• Edmund

      May 23, 2022 at 7:53 pm

      Give it a rest Mohammad, ballistic missiles aren’t ever defensive. They are inherently, and by design offensive. I’d suggest simply using Google to search “Iranian missile attack on Iraq,” but either you know, don’t want to know, or aren’t allowed ot know.

    • donald duck

      May 23, 2022 at 7:54 pm

      you must live under a rock
      Iran Literally launched missiles into Iraq multiple times..

  3. Gideon539

    May 23, 2022 at 9:53 am

    This author left out several crucial details. Russia’s invasion has led to more EU solidarity than has been seen in a long time. Similarly, Iran’s belligerency has been one reason for Arabs and Jews cooperating in ways no one had ever thought possible.
    As well, Israel has been on the receiving end of thousands of missiles by terrorist groups, some of which were provided by Iran. The notion that Russia’s rocket barrage on Ukraine is unprecedented would be offensive to most Israelis. Hezbollah launched thousands of rockets in 30 days at Israel in 2006. Hamas and PIJ have launched thousands more.

    The rocket attacks led to Israel having a multi-layered missile defense network of kinetic interceptors. Arrow 2 & 3 [ballistic defense], David’s Sling [cruise missile defense], and Iron Dome [katusha level, and some cruise missile defense]. They can also use the APKWS laser guided 2.75inch rockets as missile defense in surge capacity if needed. A single Apache can carry close to 100 of those, they can also be used as an offensive weapon, and they cost about half an Iron Dome interceptor.

    As well, the IDF also has Scorpius coming online soon. That is an AESA radar based electronic warfare system that also acts as missiles defense. The more tech the Iranians put in their missiles to try and make them accurate, the easier it is for Scorpius to defeat them. As well, AESA can engage multiple targets at the same time, and uses no kinetic interceptor, meaning it basically has an unlimited capacity to defeat incoming threats within its range. And I havent even gotten to Iron Beam, that is a solid state laser system for missile defense coming soon also.

    Bottom Line: Israel is quickly turning the cost factor on its head and into their favor making it quite inexpensive to defend against a wide array of threats from Iran and their terrorist proxies. There are plenty of other reasons that Arabs and Jews have begun to work together, but the more Iran helps to accelerate the process, the more likely it will be that Israel sells drone defense, and missile defense tech to the Arab states. An Israeli AI powered drone company was helping to defend the Expo 2020 in Dubai. Expect that cooperation to expand rapidly.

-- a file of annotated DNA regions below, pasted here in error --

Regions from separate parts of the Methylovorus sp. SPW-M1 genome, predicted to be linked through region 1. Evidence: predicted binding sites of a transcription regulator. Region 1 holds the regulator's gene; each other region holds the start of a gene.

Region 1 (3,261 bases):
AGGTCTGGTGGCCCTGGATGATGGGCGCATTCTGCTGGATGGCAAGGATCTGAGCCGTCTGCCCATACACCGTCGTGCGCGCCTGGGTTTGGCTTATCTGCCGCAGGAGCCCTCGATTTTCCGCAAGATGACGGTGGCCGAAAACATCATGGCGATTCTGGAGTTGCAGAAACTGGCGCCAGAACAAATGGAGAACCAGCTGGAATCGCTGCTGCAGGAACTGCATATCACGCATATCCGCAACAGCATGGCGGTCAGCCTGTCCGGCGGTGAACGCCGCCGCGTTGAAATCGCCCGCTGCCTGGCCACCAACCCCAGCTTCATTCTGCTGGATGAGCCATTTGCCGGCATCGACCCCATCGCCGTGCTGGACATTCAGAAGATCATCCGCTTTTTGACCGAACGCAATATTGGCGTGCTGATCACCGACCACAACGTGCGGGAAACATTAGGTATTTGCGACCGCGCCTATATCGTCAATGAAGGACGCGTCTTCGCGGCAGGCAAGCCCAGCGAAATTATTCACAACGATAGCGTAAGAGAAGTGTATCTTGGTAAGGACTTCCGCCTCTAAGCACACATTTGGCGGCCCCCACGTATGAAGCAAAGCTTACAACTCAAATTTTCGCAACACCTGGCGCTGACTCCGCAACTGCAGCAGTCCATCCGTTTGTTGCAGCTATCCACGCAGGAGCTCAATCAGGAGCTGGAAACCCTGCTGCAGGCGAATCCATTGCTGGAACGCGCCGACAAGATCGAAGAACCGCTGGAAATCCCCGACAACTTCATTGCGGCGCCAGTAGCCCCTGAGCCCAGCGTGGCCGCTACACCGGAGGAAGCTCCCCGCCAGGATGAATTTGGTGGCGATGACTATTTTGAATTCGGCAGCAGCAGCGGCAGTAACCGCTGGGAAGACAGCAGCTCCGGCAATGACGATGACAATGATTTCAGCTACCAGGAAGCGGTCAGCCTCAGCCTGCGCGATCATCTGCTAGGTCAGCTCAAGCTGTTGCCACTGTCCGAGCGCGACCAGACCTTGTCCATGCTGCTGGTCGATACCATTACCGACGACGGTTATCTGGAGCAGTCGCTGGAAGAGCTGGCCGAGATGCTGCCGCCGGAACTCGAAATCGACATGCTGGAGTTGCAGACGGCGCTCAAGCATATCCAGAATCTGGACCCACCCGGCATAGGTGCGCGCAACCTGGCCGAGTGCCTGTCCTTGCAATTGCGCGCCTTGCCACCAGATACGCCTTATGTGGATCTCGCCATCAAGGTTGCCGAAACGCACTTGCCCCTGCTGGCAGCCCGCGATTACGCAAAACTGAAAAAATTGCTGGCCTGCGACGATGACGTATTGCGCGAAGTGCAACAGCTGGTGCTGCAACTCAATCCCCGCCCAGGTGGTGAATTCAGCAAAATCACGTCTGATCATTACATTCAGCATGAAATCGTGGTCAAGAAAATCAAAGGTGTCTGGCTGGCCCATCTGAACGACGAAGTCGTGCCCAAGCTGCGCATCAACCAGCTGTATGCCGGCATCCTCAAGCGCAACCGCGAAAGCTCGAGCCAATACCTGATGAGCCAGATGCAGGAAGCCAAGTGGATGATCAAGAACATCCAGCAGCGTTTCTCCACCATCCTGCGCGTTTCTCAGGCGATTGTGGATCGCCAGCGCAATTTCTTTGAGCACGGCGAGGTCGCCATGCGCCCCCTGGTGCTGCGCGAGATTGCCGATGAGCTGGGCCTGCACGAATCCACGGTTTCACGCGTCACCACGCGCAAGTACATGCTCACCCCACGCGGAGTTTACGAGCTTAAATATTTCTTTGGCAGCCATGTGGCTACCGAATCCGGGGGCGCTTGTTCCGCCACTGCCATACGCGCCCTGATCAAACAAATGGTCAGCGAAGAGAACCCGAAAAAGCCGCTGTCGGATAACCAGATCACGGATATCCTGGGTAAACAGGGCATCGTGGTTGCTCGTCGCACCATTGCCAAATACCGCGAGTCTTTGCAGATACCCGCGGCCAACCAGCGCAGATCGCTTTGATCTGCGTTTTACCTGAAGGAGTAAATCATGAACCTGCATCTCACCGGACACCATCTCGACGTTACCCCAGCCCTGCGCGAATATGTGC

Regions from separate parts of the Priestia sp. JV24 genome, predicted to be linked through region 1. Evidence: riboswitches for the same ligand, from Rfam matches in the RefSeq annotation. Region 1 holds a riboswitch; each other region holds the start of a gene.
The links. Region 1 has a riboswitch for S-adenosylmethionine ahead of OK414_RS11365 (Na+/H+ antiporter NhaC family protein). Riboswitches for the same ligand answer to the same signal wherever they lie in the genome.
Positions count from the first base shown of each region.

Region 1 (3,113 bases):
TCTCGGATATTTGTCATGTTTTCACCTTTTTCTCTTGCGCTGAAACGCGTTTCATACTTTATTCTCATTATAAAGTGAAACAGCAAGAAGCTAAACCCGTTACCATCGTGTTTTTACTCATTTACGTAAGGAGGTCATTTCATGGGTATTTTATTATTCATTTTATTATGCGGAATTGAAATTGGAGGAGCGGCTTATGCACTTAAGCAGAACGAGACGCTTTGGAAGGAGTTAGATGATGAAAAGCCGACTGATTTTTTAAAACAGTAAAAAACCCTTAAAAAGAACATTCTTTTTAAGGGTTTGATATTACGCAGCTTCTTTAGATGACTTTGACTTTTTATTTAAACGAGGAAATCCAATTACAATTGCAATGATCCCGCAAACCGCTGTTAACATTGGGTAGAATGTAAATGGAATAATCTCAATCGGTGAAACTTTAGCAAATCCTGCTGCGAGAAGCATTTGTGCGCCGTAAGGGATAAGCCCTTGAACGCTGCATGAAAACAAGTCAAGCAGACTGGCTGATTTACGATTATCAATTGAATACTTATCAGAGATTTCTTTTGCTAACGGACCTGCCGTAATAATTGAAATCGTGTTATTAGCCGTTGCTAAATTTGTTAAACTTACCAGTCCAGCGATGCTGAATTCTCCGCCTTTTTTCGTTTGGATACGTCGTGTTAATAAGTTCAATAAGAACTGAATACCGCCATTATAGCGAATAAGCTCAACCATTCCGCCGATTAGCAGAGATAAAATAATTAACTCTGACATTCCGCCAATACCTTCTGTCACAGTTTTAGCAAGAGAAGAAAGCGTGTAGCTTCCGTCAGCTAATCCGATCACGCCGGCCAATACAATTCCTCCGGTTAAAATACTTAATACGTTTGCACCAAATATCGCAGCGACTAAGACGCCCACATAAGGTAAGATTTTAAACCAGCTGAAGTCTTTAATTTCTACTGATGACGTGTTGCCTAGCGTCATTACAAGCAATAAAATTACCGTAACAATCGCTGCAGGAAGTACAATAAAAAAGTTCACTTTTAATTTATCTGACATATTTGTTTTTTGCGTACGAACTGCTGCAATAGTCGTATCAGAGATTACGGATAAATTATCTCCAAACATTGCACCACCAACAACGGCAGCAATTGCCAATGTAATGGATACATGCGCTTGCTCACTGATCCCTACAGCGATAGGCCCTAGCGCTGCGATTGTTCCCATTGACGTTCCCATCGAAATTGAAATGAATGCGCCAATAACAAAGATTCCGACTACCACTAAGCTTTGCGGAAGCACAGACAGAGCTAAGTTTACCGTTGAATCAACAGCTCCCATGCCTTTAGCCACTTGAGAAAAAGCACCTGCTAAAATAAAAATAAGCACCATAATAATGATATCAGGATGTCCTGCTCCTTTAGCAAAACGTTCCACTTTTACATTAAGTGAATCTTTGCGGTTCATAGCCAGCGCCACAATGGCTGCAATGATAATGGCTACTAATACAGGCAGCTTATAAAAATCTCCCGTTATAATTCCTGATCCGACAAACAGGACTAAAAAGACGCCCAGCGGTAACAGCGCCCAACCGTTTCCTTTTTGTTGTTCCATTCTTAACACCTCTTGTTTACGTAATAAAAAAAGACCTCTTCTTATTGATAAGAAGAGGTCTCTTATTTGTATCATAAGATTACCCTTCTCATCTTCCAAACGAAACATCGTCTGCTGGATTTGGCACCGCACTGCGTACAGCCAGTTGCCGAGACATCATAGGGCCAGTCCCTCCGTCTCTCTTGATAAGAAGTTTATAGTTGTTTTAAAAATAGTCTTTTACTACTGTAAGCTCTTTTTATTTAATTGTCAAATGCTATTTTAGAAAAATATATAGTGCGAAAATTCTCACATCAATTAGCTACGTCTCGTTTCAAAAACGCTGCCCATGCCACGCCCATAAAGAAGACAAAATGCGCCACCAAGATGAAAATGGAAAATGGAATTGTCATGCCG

And/Or perhaps the US CENTCOM helps Israel and the Arabs work together to defend the Arab states against Iran. The US Navy also just unveiled a similar AESA radar based missile defense system. Either way, neither time nor tech are not on Iran’s side in this situation.

    • Bill Hocter

      May 23, 2022 at 8:00 pm

      I think you’ve got it right and that the author has missed the point. Iran can’t hope to equal Russia in the strength of its missile attacks nor can Ukraine hold a candle to Israel in missile defense prowess. Yet Ukraine is still standing.

      Iran will pay an awful price in a war against Israel. Missiles won’t save it.

  4. Hoi Polloi

    May 23, 2022 at 12:38 pm

    Ballistic missiles are a poor alternative for nations unable to field an effective air force, or incapable of projecting airpower at operationally meaningful distances. Their utility is limited to striking fixed strategic targets, and as a terror weapon for civilian populations.

    Ballistic missiles cannot hit moving targets, cannot be employed against time sensitive targets, and cannot provide tactically effective support to ground operations.

    That is mostly the observation here.

  5. Charlie 2022

    May 23, 2022 at 12:55 pm

    From what I’ve seen a lot of the cruise missiles are being launched by Russian aircraft from a stand off position out of range of Ukraine air defenses.

    • The Dark Lord

      May 25, 2022 at 10:46 am

      pretty sure Russia has air superiority over eastern Ukraine … i.e. over the current battlespace …

  6. Edmund

    May 23, 2022 at 2:27 pm

    I would think the key takeaway would be that conventional missiles are a poor way of actually projecting power and control of any region. When used in a coordinated attack including air and ground forces, ballistic missiles have speed, surprise, and a great degree of violence. When followed up with nothing, the speed and surprise don’t matter much and the damage is worked around.

    The key takeaway of the Ukrainian war is the Soviet (China) style of arms aren’t effective at the speed of Western intel and tech.

    The most important weapons delivered to Ukraine is obviously the Javelin (and the like), but also the 10,000 or more non-trackable cell phones in the field allowing rapid delivery of command and control.

  7. mawendt

    May 23, 2022 at 5:10 pm

    Iran *is* learning…

    … that if a nation has Western/US made equipment equipment/weapons systems, it will kick the crap outta the nation that has Eastern/Russian made equipment and weapon systems.

    And that if you’re gonna use missile strikes, you’re gonna need a lot more missiles.

    Iran is most probably trying to figure out how it can dump all that Russian made military crap on the open market and replace it with something that works.

  8. Anymike

    May 25, 2022 at 1:28 am

    Diplomacy? Isn’t that a dirty word at the moment?

Leave a Reply

Your email address will not be published. Required fields are marked *